THE Cultural Centre of the Embassy of Islamic Republic of Iran in Zimbabwe recently published a book titled “Inter-religious dialogues in Zimbabwe” with the aim of promoting synergies, tolerance and co-existence among Christians, Muslims and believers of African Traditional Religion.
The book is a result of two interfaith dialogues, facilitated by the Cultural Centre, in Harare in June 2014 and December 2016.
Among the contributors to the book is Primary and Secondary Education Minister Dr Lazarus Dokora, who writes on the provisions of freedom of worship in Zimbabwe’s Constitution.
Other contributors are the Supreme Leader of the Islamic Republic of Iran, Ayatollah Seyyed Ali Khamenei, Apostolic Christian Council of Zimbabwe president Archbishop Johannes Ndanga, Heavenly World Peace country representatives Mr Claud Cassels, and Fatima Zahra founder Mr Abdullah Makwinja.
Some of the topics covered are “The role of religious tolerance in promoting global peace,” “What inter-religious dialogue is and what it is not”, “Place of religious NGOs in creating peace”, and “Spirituality of Islam”.
“Dialogue is to address and find solutions to a problem or an issue and the issue at hand is to find world peace, avoid strife, conflicts, violence, terrorism and wars. Both the Bible and the Holy Qur’aan and writings from ATR supports peace and development. It is prudent to major in what we all believe and overlook our differences. That way we will be promoting peace and world development,” the book highlights.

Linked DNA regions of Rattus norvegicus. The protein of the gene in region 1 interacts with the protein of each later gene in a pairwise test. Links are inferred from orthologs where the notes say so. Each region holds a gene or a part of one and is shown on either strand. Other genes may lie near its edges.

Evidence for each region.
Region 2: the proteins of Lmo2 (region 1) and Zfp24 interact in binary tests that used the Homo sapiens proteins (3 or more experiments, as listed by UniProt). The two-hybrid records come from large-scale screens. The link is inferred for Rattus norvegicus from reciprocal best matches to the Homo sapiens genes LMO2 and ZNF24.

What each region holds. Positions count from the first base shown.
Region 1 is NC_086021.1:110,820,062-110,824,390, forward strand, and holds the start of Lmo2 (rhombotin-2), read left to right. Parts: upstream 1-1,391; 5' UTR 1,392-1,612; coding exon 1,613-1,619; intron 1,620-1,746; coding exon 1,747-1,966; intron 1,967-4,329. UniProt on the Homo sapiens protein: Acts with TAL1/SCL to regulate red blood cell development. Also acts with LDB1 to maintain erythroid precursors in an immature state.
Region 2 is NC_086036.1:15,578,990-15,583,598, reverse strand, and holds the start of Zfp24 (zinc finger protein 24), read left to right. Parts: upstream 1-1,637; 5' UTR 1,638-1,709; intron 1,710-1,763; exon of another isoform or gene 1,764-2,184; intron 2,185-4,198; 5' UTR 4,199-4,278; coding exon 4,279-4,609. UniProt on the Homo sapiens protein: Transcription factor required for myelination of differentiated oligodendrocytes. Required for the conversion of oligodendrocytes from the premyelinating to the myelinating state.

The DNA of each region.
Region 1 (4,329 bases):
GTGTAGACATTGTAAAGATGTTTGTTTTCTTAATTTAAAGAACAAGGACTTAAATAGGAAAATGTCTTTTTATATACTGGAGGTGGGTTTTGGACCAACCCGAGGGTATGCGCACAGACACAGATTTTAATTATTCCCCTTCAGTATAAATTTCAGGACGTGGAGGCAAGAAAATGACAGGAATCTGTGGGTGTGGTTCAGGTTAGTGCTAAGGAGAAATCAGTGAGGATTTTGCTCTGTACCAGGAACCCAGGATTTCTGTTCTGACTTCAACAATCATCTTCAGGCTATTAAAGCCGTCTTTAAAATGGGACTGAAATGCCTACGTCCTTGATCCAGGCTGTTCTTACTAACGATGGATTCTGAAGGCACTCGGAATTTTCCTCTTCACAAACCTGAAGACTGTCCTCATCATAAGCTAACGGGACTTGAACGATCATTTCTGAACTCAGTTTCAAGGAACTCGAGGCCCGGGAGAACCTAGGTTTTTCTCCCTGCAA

The role of ATR and Islam in social transformation in Zimbabwe is explored indepth, tracing the two religions’ roots.
“There are a lot of affinities between ATR and Islam in Zimbabwe with regards to family law. Although Zimbabweans have converted to Islam, they have retained the traditional beliefs and practices in many different ways; that is syncretism.
“This means that the relationship between ATR and Islam in Zimbabwe has been largely marked by co-existence, tolerance and accommodation.”
Officially launching the book in Harare, Iran Embassy cultural counsellor Dr Mohsen Shojakhani said his country was a pioneering state in the area of inter-religious dialogue.
He said the Centre for Inter-Religious Dialogue of the Islamic Republic of Iran was established over 20 years ago, during which time it has brought together the Vatican, World Council of Churches, the Russian Orthodox Church, Saint Gabriel Institute of Austria, and Buddhists.
“It goes without saying that dialogues are an important factor in having an inter-related society and is a vital enterprise for having a better world. Without good and reasonable relations at international, national and local level, it would be difficult, if not impossible to have a safe, secure and successful world,” Dr Shojakhani said.
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